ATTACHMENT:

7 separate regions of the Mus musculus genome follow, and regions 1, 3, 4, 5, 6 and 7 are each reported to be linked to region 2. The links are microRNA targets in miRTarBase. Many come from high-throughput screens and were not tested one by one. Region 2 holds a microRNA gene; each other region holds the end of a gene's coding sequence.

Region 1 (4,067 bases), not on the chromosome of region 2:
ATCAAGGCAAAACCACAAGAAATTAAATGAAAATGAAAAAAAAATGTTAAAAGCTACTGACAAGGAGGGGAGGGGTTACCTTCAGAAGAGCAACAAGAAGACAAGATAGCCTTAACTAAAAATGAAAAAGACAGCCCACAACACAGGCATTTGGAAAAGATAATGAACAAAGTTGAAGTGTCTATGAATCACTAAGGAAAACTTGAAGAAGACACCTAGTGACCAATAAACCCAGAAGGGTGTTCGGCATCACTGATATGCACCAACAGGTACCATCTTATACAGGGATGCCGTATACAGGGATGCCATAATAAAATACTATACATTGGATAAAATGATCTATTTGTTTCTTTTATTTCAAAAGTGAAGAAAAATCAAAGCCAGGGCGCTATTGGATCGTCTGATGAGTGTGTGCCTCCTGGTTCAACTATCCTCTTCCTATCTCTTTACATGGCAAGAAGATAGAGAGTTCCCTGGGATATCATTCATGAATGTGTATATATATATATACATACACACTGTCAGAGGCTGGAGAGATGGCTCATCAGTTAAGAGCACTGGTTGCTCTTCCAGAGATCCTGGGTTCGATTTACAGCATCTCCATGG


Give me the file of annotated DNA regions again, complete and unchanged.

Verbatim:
7 separate regions of the Mus musculus genome follow, and regions 1, 3, 4, 5, 6 and 7 are each reported to be linked to region 2. The links are microRNA targets in miRTarBase. Many come from high-throughput screens and were not tested one by one. Region 2 holds a microRNA gene; each other region holds the end of a gene's coding sequence.

Region 1 (4,067 bases), not on the chromosome of region 2:
ATCAAGGCAAAACCACAAGAAATTAAATGAAAATGAAAAAAAAATGTTAAAAGCTACTGACAAGGAGGGGAGGGGTTACCTTCAGAAGAGCAACAAGAAGACAAGATAGCCTTAACTAAAAATGAAAAAGACAGCCCACAACACAGGCATTTGGAAAAGATAATGAACAAAGTTGAAGTGTCTATGAATCACTAAGGAAAACTTGAAGAAGACACCTAGTGACCAATAAACCCAGAAGGGTGTTCGGCATCACTGATATGCACCAACAGGTACCATCTTATACAGGGATGCCGTATACAGGGATGCCATAATAAAATACTATACATTGGATAAAATGATCTATTTGTTTCTTTTATTTCAAAAGTGAAGAAAAATCAAAGCCAGGGCGCTATTGGATCGTCTGATGAGTGTGTGCCTCCTGGTTCAACTATCCTCTTCCTATCTCTTTACATGGCAAGAAGATAGAGAGTTCCCTGGGATATCATTCATGAATGTGTATATATATATATACATACACACTGTCAGAGGCTGGAGAGATGGCTCATCAGTTAAGAGCACTGGTTGCTCTTCCAGAGATCCTGGGTTCGATTTACAGCATCTCCATGG